So, with my Rezzers more or less complete (for the time being anyway), I'm now looking at other projects.
First on the list is the Malifaux tournament at the UK Games Expo in Birmingham in two weeks time. I'll be taking Pandora, as she's been neglected over the last couple of months while Seamus has had all the fun. Since I'll be choosing my crew each game from a 55ss pool of minions, I'm going to try and paint up a couple more Neverborn models for her before the 4th June to give me a bit more flexibility.
At that point I'll be working on my next crew - I've already bought the boxed set and made a start on the assembly. As for a clue to who this crew will be... well lets just say I've had to stock up on green paint...
For these new models I've decided that I want to bring my painting to the next level. I'm very proud of what I'm achieving so far, but I feel like I'm not improving, just repeating stuff I can already do and staying within my comfort zone.
To that end, here's my list of Objectives for painting my new crew:
1) Proper blending. At the moment I'm slapping on a couple of highlights without too much effort. I'd like to increase the number of highlights to 4-5, and build up enough confidence to move further away from my base colour in the highlighting shades.
2) More detailed bases. Although I really like how my sculpted sewer bases came out, they were rather drab, and so I want to pull out the stops and go crazy with detailed bases. This may involve using base inserts then adding some extra personal touches. I think this will be the most important step to being more competitive in future painting competitions.
3) Conversions. I'm not very confident with conversions and sculpting beyond basic weapon swaps and gap filling. I want to get my feet wet with some proper conversions.
My first step towards Objective 1 has been investing in some proper gear. My tatty old GW detail brush has been relegated to "undercoating only" (sorry old faithful, but you were losing hair like a scabby cat, and its a long long time since you held a point!) and I've ordered a Winsor Series 7 Kolinsky Sable (0) brush. From what I've read around various forums, these brushes are the Big Daddy when it comes to great paintjobs and I can't wait to try it out!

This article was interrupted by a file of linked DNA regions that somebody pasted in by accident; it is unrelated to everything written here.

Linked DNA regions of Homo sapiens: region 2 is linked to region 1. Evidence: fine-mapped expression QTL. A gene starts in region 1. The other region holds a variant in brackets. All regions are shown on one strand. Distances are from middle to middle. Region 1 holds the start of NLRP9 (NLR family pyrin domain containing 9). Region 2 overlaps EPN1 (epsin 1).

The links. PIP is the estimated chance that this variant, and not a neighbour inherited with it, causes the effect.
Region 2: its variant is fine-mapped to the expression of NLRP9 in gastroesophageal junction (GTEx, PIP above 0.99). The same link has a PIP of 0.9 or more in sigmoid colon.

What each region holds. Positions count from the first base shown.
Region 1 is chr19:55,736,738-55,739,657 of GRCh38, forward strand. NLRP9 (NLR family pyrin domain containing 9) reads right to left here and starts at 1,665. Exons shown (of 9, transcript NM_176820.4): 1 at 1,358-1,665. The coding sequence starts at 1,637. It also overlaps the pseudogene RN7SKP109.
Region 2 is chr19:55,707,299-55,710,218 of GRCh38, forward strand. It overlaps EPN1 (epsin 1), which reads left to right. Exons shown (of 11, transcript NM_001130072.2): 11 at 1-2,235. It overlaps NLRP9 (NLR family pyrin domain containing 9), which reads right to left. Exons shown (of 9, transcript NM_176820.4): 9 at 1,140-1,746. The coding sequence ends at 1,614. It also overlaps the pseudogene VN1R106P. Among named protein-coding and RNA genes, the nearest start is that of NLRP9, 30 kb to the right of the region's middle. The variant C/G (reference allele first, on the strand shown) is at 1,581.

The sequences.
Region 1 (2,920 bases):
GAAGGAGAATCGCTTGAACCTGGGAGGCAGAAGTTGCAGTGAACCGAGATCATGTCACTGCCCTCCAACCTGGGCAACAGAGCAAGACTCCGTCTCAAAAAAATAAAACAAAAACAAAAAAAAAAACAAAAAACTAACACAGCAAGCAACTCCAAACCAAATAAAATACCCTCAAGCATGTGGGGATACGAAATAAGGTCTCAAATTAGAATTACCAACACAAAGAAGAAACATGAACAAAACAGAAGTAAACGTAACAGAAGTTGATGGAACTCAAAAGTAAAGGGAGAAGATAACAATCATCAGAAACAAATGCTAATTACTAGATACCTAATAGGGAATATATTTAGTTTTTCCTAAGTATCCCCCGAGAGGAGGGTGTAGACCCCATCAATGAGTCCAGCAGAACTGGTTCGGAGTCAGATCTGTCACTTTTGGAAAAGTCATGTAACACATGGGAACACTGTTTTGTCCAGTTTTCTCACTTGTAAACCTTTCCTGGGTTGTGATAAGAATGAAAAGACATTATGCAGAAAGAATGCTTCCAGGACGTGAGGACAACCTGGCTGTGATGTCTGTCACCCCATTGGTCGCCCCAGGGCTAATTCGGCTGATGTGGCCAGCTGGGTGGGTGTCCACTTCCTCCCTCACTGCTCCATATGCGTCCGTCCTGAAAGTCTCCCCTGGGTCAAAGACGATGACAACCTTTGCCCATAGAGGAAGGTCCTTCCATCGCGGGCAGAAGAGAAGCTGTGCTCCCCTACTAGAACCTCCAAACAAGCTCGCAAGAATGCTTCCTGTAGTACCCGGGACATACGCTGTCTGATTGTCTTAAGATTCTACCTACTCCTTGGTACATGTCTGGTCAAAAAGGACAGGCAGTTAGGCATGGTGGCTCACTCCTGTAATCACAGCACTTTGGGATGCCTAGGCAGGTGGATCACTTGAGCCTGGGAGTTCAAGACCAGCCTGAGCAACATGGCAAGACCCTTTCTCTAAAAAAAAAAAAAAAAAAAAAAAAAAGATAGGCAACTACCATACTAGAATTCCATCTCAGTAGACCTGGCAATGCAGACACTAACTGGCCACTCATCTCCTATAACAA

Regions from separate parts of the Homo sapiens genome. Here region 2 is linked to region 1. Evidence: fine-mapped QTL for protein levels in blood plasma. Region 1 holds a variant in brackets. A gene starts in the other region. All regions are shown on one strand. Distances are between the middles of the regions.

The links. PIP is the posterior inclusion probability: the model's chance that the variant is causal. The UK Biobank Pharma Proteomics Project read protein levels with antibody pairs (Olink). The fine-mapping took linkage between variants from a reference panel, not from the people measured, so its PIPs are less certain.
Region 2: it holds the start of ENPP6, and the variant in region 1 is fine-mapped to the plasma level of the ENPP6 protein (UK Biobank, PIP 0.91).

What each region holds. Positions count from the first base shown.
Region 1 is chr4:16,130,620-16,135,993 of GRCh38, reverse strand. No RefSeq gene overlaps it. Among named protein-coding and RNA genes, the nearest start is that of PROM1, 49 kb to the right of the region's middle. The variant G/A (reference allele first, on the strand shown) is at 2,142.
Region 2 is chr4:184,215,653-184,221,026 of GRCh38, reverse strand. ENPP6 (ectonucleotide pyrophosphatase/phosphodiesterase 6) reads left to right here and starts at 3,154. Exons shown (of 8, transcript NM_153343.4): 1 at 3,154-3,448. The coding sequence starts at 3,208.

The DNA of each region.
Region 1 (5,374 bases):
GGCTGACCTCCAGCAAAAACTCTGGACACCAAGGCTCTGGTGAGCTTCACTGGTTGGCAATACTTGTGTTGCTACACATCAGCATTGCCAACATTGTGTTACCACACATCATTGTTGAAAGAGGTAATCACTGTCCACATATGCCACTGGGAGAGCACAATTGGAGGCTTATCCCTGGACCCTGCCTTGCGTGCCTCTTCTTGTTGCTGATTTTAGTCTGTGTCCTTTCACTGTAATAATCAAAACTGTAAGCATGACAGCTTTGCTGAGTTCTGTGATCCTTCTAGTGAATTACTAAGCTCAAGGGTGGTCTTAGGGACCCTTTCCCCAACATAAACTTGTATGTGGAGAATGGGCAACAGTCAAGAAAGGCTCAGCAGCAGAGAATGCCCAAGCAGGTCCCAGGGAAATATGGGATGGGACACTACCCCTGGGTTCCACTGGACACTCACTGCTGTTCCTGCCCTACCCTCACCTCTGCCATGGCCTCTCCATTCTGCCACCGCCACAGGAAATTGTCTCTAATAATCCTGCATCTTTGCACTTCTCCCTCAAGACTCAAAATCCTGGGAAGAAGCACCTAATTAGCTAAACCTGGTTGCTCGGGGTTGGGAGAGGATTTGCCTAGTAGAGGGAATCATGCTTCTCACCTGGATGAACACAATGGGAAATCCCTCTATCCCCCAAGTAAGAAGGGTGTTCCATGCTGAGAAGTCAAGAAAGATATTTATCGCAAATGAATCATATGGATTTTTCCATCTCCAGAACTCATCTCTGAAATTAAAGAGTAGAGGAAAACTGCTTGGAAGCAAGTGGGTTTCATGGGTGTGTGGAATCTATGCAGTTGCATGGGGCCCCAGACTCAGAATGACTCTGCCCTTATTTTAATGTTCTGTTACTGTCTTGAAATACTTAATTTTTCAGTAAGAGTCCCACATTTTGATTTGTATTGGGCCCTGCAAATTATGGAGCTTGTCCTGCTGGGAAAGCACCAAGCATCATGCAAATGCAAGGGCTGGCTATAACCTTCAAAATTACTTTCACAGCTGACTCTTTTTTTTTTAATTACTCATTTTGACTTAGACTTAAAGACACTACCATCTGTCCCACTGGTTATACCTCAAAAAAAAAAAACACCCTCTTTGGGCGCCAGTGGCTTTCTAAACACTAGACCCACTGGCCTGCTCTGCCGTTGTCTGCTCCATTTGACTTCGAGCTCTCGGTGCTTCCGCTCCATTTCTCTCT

Step two has been the construction of a simple wet palette, which is going to help me with that blending. By keeping my mixed colours usable for much longer than using an old piece of tile or, more often, the back of my thumb (yes I know it's lazy - hence the change!) I'll also be using my paint more economically.
Here's how I made it.
Plastic container that formerly held Chinese food (Kung Po Chicken yum yum), or a similar Tupperware box.
Asda's greaseproof paper
Sheet of grey sponge from a Malifaux crew box
Place the foam in the tray, then trickle water into it until it's just on the edge of floating.
Cut a sheet of paper to the right size and place it on top, then press it down so that it sticks all over.
And you're done!
Paint applied to the paper won't dry for a very long time. The greaseproof paper is semi-permeable - enough water gets through that it stays wet for hours. Sealing the lid on top of the container stops any moisture escaping and then the paint stays wet for days! It does seperate slightly if you've mixed a colour, but can be easily mixed back together again when you come to re-use it. It's absolute genius and I can't believe it's taken me this long to get myself one.
All being well, I hope to be showing off the first results of this next chapter in my painting career in the near future!
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